Tuesday, February 06, 2007

Disparate worlds

On Sunday, I went to a friend's house and had a big turkey dinner. It was to make up for not having a Christmas feast. The tree was still up, and the company was lively. I was never a huge fan of turkey, but it was perfect for dispelling the mid-winter blues. Amongst the guests was a man who had just returned to Canada from Afghanistan. He is a biologist who was there to help with national park-planning in an area devastated by the Taliban. To me, the occasion was more of a Thanksgiving. I was grateful for the warmth within and the beauty without, while on the other side of the world, a nation tries to pick up the pieces after decades of terror.

A friend dubbed me a couple of DVD's – Babel and Blood Diamond – and delivered them to my house with a large bag of my favourite cheesies. I absolutely adored Babel. It showed how disparate our experiences truly are, yet how universal loss is. Have not gotten through Blood Diamond yet. Somehow, the opening minutes of the horrors of civil war in Sierra Leone were just too much for me to take alone. I'll have to invite someone over to watch the film with me. I've seen plenty of blood and gore in movies, but sometimes, for reasons unbeknownst to me, certain films strike an emotional chord. I remember watching The Killing Fields in Social Studies class in high school: I was fine, until I went to my next class. In the middle of English class, I completely lost it and broke down uncontrollably. I was excused from the room. I have a feeling that watching Blood Diamond will be a similar experience. I remember reading articles about the child-soldiers in that war, and how horrified I was at the mental images that formed in my mind: children toting guns instead of building sand-castles, children becoming pawns, numb to feeling, cruel yet innocent. I don't know if I'll be able to bear watching those images on the screen. (A note about dubbing movies: In theory, I don't agree with pirating movies.  However, I love films, and living in a town that doesn't have a movie theatre, my normally keen sense of morality has deteriorated a little on this front.  I would never download a movie, but would not refuse if someone passed one along.  And, the fact that downloading is not illegal in Canada has made me feel slightly better, although I strongly believe that it should be illegal.)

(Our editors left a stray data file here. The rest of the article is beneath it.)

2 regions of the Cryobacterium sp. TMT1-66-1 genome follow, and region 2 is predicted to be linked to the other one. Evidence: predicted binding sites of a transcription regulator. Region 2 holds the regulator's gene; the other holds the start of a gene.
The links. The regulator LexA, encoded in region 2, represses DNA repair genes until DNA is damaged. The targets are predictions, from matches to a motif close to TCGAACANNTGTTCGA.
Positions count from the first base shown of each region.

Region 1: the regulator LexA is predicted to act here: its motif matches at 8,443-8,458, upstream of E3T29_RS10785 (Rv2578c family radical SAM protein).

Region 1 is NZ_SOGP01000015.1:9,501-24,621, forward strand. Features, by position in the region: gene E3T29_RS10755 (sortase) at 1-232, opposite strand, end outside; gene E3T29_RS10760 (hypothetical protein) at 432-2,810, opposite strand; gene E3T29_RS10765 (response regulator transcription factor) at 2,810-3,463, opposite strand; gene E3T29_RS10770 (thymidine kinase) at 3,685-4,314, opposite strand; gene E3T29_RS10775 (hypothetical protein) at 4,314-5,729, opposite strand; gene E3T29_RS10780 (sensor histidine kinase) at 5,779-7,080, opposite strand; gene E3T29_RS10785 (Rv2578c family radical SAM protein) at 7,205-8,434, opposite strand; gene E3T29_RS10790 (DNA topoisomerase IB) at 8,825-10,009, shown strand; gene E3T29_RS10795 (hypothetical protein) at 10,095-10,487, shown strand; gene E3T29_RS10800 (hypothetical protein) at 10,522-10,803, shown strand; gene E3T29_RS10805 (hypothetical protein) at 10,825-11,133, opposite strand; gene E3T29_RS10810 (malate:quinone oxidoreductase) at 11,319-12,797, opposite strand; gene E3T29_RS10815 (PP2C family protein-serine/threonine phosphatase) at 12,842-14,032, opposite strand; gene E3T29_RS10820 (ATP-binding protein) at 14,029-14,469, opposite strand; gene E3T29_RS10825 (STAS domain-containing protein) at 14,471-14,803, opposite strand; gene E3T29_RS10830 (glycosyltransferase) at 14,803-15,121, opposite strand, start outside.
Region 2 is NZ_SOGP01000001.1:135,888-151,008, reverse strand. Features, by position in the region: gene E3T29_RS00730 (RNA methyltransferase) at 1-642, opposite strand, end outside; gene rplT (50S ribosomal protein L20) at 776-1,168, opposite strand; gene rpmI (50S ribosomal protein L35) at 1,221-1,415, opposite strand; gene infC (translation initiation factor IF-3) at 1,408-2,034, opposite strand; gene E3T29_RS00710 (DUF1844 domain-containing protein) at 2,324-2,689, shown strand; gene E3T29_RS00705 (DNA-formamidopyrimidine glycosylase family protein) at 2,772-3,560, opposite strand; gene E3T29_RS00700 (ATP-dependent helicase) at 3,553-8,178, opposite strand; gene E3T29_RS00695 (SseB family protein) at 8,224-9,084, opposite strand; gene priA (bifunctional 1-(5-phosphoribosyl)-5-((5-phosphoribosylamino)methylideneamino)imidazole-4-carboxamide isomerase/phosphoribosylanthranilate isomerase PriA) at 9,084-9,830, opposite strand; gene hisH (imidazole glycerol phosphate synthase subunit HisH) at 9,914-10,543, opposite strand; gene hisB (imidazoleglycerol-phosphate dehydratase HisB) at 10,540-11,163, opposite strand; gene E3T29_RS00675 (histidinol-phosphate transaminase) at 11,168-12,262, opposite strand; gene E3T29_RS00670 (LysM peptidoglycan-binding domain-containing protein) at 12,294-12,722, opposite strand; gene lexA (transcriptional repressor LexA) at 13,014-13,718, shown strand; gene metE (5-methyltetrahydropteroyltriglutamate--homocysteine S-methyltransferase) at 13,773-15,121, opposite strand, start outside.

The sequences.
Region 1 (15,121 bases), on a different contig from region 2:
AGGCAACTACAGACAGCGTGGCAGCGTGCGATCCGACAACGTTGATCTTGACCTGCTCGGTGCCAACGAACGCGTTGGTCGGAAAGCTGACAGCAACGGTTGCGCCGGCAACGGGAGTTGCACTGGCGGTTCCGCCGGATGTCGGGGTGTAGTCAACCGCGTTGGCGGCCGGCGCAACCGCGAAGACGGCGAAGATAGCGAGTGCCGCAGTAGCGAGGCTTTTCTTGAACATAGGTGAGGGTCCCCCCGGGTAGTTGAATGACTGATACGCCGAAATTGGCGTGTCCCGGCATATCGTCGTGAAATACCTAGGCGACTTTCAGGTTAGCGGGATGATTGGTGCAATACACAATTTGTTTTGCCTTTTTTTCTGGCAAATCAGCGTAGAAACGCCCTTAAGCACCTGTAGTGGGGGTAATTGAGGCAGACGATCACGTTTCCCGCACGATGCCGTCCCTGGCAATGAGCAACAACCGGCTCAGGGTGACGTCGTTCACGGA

Sometimes, I feel so far removed from the rest of the world when I'm up here, in this sleepy northern town. I'm trying to remedy that by turning on the noon-hour news when I come home for lunch, even though it's perhaps easier to be ignorant and willfully blind to the ugliness of humanity.

I can't leave this post on such a distressing note. So, here is proof that there is good in the world, both despite us, and because of us. “Despite” because there's sunlight, there's wonder, regardless of whether we take the time to enjoy it all. And then, there is beauty that we create, such as the paintings of the northern lights that adorn the foyer of the high school, created by the art students, in collaboration with their teacher.

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